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As a former pharmaceutical sales recruiter, my coaching clients believe it is odd when I declare that networking with pharmaceutical reps is the important thing to landing their first pharmaceutical sales interview, rather than merely calling a recruiter. But let's face it, if your manager can hire a sales pro recommended by his/her rep at a much cheaper fee than by way of a recruiter, then which you think the manager will choose?
And, although networking is apparently feared by many very first time pharma sales candidates, it is now increasingly easier to do throughout the last few years.
Why Sheer numbers, my friend! With over 100,000 pharmaceutical reps in the United States alone, chances are high that someone in your network of friends or acquaintances is just a pharmaceutical rep, or at the least knows one.
In my pharmaceutical sales interview coaching business, I've found that only the strong survive a career search in pharmaceutical sales. To put it bluntly, gaining your 1st job in pharmaceutical sales isn't for the faint of heart. You should be ready to "put yourself on the market" and not be timid about utilizing your network of friends/family or approaching pharmaceutical reps that you do not know.
Here's How exactly to Kick-Start Your Networking Activities and Land That Pharmaceutical Sales Interview:First Step: Send networking letters to everyone in your circle of family and friends. Inform them of one's fervent need to win work in pharmaceutical sales, and require further networking contacts.Second Step: Develop a following system of your network - who you've spoken with, the outcome of the conversation and if/when follow-up is required. That is important to begin right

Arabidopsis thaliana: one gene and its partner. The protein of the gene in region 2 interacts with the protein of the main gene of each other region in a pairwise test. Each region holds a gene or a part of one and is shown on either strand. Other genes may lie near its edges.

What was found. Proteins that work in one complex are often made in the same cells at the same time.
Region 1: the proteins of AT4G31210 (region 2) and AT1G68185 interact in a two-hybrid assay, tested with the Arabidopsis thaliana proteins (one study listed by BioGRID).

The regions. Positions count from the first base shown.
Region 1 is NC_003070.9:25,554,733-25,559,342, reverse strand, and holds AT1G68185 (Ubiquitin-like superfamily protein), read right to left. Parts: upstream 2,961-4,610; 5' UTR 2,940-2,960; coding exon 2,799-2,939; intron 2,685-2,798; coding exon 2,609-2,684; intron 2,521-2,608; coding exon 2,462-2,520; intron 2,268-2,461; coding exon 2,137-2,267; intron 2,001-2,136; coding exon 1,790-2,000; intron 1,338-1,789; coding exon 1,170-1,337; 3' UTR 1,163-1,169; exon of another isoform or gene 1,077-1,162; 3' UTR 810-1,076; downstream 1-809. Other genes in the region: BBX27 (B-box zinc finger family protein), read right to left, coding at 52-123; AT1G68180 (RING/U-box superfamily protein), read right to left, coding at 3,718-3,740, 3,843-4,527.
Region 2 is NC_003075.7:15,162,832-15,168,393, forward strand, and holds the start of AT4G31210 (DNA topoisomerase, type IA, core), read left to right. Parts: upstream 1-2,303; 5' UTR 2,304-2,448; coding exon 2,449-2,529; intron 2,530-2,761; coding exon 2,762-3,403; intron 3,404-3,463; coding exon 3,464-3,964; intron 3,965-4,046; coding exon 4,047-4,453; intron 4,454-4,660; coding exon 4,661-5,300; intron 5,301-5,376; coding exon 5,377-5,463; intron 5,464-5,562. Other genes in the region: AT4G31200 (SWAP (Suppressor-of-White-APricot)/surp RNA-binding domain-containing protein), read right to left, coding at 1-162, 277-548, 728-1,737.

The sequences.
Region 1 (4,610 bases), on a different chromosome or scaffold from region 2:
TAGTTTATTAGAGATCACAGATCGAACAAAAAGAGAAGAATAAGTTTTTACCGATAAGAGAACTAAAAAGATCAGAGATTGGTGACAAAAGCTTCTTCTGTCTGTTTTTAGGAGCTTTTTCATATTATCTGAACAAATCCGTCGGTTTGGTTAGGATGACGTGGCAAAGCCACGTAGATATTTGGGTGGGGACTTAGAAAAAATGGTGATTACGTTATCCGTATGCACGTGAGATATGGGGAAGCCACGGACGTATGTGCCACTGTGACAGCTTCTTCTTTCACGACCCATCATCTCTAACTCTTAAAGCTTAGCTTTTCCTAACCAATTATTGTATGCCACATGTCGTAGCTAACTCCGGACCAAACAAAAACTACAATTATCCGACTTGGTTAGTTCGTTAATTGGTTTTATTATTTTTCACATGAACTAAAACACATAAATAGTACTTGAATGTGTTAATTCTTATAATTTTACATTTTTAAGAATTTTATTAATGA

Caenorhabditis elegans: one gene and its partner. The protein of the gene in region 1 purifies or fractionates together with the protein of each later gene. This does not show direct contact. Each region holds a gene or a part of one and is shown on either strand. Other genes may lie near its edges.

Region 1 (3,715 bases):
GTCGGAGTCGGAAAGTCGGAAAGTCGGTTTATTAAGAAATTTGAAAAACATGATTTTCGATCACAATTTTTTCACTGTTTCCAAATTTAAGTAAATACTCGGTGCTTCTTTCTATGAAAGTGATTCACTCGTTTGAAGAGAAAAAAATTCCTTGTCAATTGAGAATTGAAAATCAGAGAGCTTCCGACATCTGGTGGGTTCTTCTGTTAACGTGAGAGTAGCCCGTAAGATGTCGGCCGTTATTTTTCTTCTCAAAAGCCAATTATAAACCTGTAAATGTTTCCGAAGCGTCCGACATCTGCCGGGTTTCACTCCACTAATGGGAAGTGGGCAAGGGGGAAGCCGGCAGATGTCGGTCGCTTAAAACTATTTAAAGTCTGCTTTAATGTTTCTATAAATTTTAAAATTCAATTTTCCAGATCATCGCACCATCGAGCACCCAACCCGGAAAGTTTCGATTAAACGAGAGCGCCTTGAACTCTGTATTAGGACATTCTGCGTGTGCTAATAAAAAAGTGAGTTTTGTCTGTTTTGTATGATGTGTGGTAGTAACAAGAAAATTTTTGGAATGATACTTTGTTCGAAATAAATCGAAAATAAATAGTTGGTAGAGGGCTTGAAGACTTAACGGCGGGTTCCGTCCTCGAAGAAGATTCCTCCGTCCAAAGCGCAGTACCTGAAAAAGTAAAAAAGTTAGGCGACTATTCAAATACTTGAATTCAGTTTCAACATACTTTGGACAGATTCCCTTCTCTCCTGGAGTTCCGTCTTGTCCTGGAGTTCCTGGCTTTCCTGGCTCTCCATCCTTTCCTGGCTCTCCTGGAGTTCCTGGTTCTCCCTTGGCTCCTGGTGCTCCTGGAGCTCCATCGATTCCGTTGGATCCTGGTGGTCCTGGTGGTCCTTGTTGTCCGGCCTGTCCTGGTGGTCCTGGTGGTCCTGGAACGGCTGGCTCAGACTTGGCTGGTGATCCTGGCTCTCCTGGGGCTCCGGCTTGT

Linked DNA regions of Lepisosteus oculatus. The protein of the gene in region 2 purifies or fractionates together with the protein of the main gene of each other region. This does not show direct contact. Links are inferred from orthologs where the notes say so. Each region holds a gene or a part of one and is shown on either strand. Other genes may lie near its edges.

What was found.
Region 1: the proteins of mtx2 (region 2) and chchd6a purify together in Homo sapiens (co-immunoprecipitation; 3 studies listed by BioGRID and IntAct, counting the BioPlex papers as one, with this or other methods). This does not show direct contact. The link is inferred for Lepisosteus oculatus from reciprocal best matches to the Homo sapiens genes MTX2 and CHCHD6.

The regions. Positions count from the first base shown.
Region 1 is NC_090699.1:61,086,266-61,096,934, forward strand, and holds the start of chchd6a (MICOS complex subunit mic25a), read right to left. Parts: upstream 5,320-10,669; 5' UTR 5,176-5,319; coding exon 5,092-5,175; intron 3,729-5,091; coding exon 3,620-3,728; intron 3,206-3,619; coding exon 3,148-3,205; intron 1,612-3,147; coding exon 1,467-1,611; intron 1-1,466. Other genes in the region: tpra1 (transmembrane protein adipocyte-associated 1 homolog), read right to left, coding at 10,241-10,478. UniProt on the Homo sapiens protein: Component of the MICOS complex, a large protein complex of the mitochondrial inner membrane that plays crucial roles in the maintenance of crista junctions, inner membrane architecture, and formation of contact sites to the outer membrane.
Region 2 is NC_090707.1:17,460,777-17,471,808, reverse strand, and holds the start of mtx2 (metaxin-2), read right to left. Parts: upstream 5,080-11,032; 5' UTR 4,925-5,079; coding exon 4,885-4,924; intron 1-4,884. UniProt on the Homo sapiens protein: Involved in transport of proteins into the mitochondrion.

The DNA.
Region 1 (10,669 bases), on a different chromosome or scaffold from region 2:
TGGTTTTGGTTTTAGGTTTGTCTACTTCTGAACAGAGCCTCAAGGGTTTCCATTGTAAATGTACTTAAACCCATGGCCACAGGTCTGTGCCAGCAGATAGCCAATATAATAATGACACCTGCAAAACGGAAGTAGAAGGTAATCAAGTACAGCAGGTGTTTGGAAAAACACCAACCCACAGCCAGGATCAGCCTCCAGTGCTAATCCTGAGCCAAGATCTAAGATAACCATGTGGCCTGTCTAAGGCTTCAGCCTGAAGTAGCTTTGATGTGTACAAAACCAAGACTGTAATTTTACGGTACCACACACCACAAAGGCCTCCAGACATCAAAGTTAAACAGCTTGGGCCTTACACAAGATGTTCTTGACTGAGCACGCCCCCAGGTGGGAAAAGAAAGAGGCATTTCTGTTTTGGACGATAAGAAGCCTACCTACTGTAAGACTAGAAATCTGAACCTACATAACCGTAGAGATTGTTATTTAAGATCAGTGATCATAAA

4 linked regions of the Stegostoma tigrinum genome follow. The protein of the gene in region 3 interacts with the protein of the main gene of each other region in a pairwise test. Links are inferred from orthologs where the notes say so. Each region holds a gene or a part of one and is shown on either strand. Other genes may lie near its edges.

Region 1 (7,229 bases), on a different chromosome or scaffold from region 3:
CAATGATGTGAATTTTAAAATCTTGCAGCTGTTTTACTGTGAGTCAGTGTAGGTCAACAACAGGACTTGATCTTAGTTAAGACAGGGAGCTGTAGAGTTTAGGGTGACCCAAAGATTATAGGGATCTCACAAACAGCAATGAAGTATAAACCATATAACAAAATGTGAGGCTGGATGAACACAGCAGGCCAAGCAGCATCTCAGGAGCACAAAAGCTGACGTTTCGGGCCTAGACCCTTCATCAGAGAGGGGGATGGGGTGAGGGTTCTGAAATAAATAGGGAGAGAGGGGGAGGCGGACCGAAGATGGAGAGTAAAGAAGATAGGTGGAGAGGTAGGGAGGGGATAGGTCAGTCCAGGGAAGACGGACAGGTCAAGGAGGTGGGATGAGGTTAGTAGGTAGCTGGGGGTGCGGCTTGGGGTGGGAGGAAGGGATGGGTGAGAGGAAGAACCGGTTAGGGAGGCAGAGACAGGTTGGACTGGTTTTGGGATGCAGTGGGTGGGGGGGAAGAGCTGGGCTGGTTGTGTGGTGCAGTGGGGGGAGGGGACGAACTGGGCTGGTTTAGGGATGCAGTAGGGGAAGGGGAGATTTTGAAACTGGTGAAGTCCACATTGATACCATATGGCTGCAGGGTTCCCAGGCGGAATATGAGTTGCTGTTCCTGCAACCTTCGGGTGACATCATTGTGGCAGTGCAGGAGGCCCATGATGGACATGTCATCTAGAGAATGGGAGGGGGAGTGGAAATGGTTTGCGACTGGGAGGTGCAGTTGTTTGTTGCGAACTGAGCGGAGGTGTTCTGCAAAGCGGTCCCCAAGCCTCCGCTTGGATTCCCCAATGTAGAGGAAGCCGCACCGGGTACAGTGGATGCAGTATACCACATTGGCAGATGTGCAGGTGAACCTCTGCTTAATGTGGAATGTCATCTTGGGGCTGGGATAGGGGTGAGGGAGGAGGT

away, as you will quickly have so many contacts it will undoubtedly be difficult to keep track of your following step.Third Step: Make a listing of your physician/physician assistant contacts. Your children's pediatrician,
your personal doctor, a household friend who is also a physician - all of these are perfect networking connections. Contact these individuals via phone, or write an informal note and leave it for them at their place of business.Fourth Step: Utilize your present relationships with office personnel in local medical clinics to supply networking contacts. Look for a copy ofthe local pharm rep association list, or at the very least for the names of 3-4 reps that work personnel love and trust.Fifth Step: Visit your neighborhood pharmacy and ask the pharmacist for the business enterprise cards of reps that frequent the pharmacy.Sixth Step: What about camping out in an active medical clinic all day, dressed in your finest? Don't be shy about approaching pharmaceutical reps as they make their way out of the clinic. Only take one minute of the time, and supply a 45 second "infomercial" of your education and career history that qualifies you for a pharmaceutical sales career. Finally, ask if you might contact them at another time that is convenient for them.Seventh Step: Arrive at a nearby Pharm Rep Association meeting and ask to be introduced at the beginning of the meeting. Rattle off your "infomercial" and request business cards, so that you may follow-up with reps at a later time. Chat with the reps afterward to ascertain immediate openings and make dates for later conversations.
Consistent Follow-Up: Follow-up through phone and email together with your contacts on a monthly basis to discover new openings and to keep the partnership "warm".Organized System for Tracking Activities and Next Steps: Track your progress every step of just how; utilize spreadsheets and update accordingly.
Build Relationships: Develop a personal relationship with each of your contacts. Remember and track the "small things", (as in your contacts'likes/dislikes, birthdays, names of household members, etc.) and utilize that knowledge to build an optimistic bond along with your networking contacts.
The aforementioned 3 tips can literally make or break your career search progress. Consider it practice for the pharmaceutical sales job you'll soon have - organizational skills, follow-up, and repoire-building skills are a huge component of pharma sales career success.
It's time for you to reflect...step back and have a look at the big picture. When you have a sizable network of pharma rep contacts (30-40 is good), you've passed your resume along throughout your contacts, and yet you're still not gaining interviews...your resume may be the cause. Your resume should be a robust marketing piece that showcases your skills/abilities/experience in ways that FORCES hiring managers to interview you! Think about a pharmaceutical sales resume writer to jump-start your interviews. Be sure to pick a resume writer with pharmaceutical sales industry experience, as this may ensure effective use of industry buzzwords and keywords...essential to gaining interviews!